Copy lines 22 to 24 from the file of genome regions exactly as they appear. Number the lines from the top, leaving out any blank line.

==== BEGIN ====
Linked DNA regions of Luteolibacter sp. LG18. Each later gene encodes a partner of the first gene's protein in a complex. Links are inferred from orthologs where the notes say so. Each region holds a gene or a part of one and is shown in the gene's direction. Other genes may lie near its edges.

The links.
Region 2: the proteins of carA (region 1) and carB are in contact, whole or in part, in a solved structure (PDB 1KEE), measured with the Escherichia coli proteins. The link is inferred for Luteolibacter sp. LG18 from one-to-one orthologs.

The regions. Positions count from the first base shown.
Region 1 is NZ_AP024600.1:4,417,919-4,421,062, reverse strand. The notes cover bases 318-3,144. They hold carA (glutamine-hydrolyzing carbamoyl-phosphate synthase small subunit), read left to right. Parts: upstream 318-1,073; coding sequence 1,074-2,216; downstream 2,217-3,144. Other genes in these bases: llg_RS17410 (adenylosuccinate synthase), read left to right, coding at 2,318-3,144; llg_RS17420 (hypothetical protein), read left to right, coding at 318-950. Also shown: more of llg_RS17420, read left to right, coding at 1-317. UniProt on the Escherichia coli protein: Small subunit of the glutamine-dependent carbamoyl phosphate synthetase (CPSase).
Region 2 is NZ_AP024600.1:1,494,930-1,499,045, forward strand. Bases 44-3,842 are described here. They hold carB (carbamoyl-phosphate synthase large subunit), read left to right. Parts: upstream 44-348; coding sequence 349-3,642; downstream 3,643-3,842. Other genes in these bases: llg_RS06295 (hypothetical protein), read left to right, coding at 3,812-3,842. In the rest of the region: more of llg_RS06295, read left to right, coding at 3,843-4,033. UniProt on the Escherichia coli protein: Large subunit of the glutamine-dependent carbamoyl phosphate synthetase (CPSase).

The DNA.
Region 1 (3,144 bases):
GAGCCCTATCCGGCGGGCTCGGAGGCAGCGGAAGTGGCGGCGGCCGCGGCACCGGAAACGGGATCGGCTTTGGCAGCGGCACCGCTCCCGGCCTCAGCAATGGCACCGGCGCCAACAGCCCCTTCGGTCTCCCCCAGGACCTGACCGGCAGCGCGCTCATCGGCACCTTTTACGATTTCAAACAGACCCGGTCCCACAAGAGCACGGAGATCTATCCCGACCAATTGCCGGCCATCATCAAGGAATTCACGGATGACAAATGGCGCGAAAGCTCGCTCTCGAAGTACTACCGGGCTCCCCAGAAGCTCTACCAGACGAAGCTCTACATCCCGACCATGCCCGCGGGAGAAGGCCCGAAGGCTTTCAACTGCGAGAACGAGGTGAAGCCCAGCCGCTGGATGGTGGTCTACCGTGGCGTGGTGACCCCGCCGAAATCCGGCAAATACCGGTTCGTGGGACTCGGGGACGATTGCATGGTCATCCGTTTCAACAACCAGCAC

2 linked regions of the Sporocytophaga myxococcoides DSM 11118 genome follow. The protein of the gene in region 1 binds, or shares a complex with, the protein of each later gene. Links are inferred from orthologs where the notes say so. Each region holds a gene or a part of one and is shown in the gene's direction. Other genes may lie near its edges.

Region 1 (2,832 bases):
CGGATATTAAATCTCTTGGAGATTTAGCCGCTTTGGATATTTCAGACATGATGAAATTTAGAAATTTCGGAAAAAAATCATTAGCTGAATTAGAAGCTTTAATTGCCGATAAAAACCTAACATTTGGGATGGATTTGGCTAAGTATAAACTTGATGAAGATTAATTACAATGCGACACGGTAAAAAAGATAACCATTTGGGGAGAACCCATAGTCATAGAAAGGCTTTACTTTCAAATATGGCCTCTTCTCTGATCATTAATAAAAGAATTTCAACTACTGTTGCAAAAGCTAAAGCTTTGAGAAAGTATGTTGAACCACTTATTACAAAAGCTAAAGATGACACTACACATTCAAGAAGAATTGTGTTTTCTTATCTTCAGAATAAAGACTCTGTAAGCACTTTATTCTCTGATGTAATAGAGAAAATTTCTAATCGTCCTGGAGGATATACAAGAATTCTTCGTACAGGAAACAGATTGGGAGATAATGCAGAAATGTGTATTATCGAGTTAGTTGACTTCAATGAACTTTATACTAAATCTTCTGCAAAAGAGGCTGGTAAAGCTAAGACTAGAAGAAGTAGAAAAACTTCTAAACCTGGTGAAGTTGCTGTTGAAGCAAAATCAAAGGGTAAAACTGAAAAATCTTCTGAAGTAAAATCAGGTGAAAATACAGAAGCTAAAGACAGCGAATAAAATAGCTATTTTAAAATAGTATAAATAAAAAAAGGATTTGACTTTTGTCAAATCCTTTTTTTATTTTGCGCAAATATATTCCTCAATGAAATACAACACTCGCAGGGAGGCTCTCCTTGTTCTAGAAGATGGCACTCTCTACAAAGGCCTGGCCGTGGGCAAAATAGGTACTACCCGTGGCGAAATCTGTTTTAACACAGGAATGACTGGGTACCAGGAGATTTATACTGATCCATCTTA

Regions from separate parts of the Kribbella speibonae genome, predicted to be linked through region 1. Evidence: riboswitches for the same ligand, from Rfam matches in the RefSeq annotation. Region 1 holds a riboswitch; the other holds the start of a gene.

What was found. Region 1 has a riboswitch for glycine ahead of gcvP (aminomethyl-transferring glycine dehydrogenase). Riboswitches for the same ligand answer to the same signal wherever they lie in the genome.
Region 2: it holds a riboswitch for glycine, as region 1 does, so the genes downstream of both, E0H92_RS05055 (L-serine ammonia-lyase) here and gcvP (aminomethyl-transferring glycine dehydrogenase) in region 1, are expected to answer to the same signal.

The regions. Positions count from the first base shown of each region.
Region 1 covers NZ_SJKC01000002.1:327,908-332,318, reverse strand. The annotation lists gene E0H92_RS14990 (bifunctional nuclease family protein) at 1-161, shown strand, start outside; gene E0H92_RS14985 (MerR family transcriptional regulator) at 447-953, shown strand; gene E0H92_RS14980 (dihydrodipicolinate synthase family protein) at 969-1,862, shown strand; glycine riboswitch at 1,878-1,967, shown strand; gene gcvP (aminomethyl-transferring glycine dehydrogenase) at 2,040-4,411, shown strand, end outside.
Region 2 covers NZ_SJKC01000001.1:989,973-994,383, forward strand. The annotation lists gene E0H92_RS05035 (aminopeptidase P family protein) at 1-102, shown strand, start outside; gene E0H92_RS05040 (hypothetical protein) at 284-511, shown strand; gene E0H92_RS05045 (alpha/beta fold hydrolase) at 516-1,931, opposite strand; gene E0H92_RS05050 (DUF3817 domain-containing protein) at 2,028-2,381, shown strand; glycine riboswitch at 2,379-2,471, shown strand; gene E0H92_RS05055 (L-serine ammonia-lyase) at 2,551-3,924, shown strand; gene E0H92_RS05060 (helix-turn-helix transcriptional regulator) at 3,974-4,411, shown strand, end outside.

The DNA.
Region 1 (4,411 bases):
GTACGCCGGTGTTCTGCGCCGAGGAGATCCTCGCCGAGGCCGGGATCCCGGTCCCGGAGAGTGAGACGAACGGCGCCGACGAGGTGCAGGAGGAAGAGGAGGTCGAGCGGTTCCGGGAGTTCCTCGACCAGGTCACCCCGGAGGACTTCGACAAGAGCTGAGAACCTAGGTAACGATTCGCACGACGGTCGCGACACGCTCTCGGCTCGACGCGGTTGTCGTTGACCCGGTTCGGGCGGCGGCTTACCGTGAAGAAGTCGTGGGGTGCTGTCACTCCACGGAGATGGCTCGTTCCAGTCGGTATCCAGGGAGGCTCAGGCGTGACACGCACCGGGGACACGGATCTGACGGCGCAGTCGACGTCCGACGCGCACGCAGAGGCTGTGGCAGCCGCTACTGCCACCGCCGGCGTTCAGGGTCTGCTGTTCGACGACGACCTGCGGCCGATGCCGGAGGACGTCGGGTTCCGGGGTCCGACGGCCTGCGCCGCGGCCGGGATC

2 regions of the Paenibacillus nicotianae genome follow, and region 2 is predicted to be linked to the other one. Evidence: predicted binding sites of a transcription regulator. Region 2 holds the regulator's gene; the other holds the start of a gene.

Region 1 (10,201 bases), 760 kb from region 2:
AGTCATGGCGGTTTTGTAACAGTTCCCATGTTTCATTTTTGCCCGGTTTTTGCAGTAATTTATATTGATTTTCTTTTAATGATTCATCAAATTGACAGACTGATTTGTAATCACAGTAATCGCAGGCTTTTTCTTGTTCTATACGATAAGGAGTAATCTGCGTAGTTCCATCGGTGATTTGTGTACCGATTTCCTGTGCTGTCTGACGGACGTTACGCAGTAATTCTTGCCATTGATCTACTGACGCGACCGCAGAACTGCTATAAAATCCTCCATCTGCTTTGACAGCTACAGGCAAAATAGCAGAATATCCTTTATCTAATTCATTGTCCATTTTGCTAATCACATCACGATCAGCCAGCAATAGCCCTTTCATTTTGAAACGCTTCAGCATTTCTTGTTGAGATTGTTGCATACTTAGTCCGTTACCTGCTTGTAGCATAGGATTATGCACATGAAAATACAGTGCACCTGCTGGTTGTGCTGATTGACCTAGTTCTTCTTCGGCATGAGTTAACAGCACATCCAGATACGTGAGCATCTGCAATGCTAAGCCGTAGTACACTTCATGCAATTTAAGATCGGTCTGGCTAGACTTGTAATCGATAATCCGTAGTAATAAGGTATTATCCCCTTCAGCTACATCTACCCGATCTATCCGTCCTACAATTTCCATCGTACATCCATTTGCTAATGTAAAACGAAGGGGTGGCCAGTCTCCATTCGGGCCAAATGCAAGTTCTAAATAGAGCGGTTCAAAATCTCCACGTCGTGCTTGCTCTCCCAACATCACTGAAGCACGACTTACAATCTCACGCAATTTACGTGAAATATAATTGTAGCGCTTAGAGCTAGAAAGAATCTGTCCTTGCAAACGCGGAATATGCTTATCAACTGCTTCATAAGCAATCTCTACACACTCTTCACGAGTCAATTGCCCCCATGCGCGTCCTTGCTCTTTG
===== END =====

2 regions of the Paenibacillus nicotianae genome follow, and region 2 is predicted to be linked to the other one. Evidence: predicted binding sites of a transcription regulator. Region 2 holds the regulator's gene; the other holds the start of a gene.

Region 1 (10,201 bases), 760 kb from region 2:
AGTCATGGCGGTTTTGTAACAGTTCCCATGTTTCATTTTTGCCCGGTTTTTGCAGTAATTTATATTGATTTTCTTTTAATGATTCATCAAATTGACAGACTGATTTGTAATCACAGTAATCGCAGGCTTTTTCTTGTTCTATACGATAAGGAGTAATCTGCGTAGTTCCATCGGTGATTTGTGTACCGATTTCCTGTGCTGTCTGACGGACGTTACGCAGTAATTCTTGCCATTGATCTACTGACGCGACCGCAGAACTGCTATAAAATCCTCCATCTGCTTTGACAGCTACAGGCAAAATAGCAGAATATCCTTTATCTAATTCATTGTCCATTTTGCTAATCACATCACGATCAGCCAGCAATAGCCCTTTCATTTTGAAACGCTTCAGCATTTCTTGTTGAGATTGTTGCATACTTAGTCCGTTACCTGCTTGTAGCATAGGATTATGCACATGAAAATACAGTGCACCTGCTGGTTGTGCTGATTGACCTAGTTCTTCTTCGGCATGAGTTAACAGCACATCCAGATACGTGAGCATCTGCAATGCTAAGCCGTAGTACACTTCATGCAATTTAAGATCGGTCTGGCTAGACTTGTAATCGATAATCCGTAGTAATAAGGTATTATCCCCTTCAGCTACATCTACCCGATCTATCCGTCCTACAATTTCCATCGTACATCCATTTGCTAATGTAAAACGAAGGGGTGGCCAGTCTCCATTCGGGCCAAATGCAAGTTCTAAATAGAGCGGTTCAAAATCTCCACGTCGTGCTTGCTCTCCCAACATCACTGAAGCACGACTTACAATCTCACGCAATTTACGTGAAATATAATTGTAGCGCTTAGAGCTAGAAAGAATCTGTCCTTGCAAACGCGGAATATGCTTATCAACTGCTTCATAAGCAATCTCTACACACTCTTCACGAGTCAATTGCCCCCATGCGCGTCCTTGCTCTTTG